More than one in four adults in the UK are trying to lose weight "most of the time", a survey has found.
Many people are weight conscious
The poll, by analysts Mintel, estimates that this means 13 million people are effectively on a permanent diet.
Almost two in five (37%) women were dieting most of the time, compared to around just one in six (18%) of men.
The research found that although people were conscious of the need to eat well for the sake of their health, many were dieting to look good.
Jenny Catlin, a consumer analyst at Mintel, said: "Many people are now watching their weight because they are more knowledgeable about the effects of their diet on their health and general well-being.
65 and over: 49%
65 and over: 44%
Eating lots of veg:
65 and over: 77%
"But on top of this 'cosmetic' slimming has become big business. Today more and more people are dieting for aesthetic reasons as opposed to health reasons.
"This is often in response to peer and media pressure to achieve a slim and attractive figure."
The survey also found almost one in six (18%) British women often skip meals to keep their weight down, while for men the figure was nearer one in ten (11%).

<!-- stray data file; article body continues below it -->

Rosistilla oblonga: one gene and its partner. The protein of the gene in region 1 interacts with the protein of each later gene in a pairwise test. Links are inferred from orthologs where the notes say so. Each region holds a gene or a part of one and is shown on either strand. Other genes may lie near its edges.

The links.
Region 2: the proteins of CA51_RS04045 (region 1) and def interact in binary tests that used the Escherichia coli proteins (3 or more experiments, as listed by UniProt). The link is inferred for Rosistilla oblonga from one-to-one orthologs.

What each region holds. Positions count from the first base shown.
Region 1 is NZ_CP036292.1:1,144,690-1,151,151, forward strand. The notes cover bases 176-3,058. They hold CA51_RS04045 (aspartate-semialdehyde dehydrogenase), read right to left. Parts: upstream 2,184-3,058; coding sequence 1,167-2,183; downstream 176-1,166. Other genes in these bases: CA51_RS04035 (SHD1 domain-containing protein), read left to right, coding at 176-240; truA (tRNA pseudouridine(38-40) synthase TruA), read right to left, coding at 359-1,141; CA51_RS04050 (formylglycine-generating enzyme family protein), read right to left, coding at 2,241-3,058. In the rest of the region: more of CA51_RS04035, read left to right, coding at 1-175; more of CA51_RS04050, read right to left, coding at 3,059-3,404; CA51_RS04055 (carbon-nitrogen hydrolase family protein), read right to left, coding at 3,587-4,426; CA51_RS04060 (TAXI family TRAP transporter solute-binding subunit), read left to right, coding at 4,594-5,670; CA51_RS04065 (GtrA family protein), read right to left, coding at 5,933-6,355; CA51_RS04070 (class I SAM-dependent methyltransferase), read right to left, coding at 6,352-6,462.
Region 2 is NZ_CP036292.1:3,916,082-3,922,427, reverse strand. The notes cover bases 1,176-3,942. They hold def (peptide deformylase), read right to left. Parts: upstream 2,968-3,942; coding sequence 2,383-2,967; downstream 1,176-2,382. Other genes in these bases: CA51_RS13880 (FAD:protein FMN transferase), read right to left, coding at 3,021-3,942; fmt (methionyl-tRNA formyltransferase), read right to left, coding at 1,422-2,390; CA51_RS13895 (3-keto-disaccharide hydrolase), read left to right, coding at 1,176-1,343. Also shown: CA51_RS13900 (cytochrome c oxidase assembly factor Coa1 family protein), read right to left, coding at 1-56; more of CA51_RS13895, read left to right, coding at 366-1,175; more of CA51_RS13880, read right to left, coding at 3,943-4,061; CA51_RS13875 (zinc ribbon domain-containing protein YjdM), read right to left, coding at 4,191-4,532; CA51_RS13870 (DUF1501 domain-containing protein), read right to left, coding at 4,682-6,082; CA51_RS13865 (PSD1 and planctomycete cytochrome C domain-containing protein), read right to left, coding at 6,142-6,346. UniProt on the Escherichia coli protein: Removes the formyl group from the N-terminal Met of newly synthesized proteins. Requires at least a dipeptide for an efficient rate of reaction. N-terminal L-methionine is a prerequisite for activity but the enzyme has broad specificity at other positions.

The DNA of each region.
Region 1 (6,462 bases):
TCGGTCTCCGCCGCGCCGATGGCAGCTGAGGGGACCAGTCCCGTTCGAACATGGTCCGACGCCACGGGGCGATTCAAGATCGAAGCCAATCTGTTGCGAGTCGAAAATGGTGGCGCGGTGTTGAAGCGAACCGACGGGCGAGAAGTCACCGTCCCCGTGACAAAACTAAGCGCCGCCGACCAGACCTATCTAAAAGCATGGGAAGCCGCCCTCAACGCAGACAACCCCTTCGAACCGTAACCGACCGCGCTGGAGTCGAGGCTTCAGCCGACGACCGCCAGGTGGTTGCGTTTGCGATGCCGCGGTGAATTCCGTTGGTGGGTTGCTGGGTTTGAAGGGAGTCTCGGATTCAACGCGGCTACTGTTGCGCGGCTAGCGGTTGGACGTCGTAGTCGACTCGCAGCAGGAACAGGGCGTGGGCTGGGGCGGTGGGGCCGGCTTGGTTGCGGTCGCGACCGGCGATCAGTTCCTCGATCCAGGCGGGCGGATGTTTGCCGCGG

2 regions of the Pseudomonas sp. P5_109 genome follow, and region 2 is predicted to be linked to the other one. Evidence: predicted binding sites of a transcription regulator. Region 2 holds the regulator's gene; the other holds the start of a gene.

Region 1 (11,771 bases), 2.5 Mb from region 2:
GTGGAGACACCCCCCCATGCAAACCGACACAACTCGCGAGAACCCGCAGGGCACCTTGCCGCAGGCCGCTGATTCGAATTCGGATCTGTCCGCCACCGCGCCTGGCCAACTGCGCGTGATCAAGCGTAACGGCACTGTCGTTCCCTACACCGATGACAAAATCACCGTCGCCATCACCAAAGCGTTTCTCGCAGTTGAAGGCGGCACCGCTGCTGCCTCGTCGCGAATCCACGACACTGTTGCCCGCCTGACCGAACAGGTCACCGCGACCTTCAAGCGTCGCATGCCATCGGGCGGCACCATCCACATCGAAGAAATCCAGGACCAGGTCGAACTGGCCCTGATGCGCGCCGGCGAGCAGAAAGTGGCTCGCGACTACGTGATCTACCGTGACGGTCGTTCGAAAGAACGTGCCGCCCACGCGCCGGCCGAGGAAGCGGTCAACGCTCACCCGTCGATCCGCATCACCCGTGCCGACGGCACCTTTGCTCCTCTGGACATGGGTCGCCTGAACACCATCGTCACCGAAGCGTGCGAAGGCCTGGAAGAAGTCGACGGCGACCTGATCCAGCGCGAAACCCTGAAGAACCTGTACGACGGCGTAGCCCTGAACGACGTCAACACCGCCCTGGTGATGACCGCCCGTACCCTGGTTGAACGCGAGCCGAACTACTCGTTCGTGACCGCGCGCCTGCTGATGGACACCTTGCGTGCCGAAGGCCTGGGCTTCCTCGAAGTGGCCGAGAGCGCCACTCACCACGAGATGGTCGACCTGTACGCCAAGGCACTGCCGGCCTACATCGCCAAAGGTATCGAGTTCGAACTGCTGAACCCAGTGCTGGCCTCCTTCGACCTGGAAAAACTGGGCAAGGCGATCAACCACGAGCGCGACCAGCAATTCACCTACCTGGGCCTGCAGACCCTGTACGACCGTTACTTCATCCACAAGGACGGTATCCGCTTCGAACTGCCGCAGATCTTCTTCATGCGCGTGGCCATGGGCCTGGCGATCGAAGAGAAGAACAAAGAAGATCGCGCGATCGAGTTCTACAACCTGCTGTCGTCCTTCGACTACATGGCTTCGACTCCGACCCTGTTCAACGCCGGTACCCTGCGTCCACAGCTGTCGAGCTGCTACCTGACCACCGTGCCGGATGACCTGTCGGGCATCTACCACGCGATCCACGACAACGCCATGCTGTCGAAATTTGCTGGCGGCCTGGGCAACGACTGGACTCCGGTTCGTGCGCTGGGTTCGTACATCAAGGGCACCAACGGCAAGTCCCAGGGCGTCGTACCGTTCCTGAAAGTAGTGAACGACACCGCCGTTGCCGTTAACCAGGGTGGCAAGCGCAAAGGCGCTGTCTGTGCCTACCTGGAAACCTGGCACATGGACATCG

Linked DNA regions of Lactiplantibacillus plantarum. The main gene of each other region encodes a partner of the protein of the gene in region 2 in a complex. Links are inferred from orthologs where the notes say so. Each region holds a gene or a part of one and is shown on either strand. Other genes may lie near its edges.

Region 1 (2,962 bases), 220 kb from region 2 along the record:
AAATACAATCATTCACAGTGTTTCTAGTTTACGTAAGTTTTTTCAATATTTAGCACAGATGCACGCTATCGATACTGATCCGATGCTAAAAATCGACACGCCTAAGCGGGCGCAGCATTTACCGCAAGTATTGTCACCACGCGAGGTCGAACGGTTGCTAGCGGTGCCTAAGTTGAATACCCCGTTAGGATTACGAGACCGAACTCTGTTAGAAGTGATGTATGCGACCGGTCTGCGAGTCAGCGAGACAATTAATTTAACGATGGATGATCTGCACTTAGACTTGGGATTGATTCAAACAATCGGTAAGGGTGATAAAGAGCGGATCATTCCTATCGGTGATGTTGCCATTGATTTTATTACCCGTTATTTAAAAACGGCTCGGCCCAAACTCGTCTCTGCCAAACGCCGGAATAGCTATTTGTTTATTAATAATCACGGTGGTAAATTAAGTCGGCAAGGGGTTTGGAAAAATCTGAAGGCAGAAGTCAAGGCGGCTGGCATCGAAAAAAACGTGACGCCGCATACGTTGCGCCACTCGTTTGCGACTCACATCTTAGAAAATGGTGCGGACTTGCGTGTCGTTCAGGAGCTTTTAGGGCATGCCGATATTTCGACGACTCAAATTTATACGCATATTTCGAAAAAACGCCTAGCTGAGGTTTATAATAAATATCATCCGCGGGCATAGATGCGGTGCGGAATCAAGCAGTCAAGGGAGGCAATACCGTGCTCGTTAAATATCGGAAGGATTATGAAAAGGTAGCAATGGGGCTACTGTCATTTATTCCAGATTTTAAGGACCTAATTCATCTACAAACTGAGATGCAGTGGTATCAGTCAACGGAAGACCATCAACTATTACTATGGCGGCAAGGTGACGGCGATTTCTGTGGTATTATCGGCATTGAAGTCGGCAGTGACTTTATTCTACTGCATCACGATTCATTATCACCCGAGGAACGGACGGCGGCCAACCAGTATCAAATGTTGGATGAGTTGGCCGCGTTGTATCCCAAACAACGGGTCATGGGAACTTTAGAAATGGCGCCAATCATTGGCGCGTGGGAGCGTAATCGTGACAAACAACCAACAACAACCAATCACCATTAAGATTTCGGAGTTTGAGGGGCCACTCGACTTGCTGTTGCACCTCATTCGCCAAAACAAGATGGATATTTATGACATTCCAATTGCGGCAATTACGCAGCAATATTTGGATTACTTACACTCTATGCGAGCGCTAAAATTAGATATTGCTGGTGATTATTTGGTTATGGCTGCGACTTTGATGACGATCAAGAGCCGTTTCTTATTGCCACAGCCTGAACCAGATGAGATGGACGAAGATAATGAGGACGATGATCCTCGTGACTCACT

Young women aged between 15 and 24 years old were the most likely to do this.
Ms Catlin said: "Eating balanced, regular meals seems of little interest to a high number of women.
"The major danger here is that skipping meals in particular is only a short-term solution to losing weight, and is also widely considered to be really very unhealthy."
The research also showed that younger people are less likely to eat healthily - and to be aware of the benefits of healthy eating - than those aged 65 years old and over.
Older people were more likely than teenagers to avoid fats and sugars, eat a lot of vegetables and to chose light food.
Ms Catlin said: "This concentration on eating healthily shows that older generations are prepared to adjust their diets for the long term good of their health.
"Younger people on the other hand want to see fast results and so are more likely to 'binge diet', by skipping meals or trying out new diets."
Sara Stanner, of the British Nutrition Foundation, said it was very difficult to get healthy eating messages over to young people as they paid little concern to the prospect of developing disease decades in the future.
She said it was probably a good thing that large numbers of people were trying to do something about their weight - whatever their motivation.
"There may be a small percentage of people who worry about their weight when they don't need to and run a risk of developing eating disorders," she said.
"But research shows that about half the population is overweight, and so the majority of people who are dieting do probably need to do something about their weight."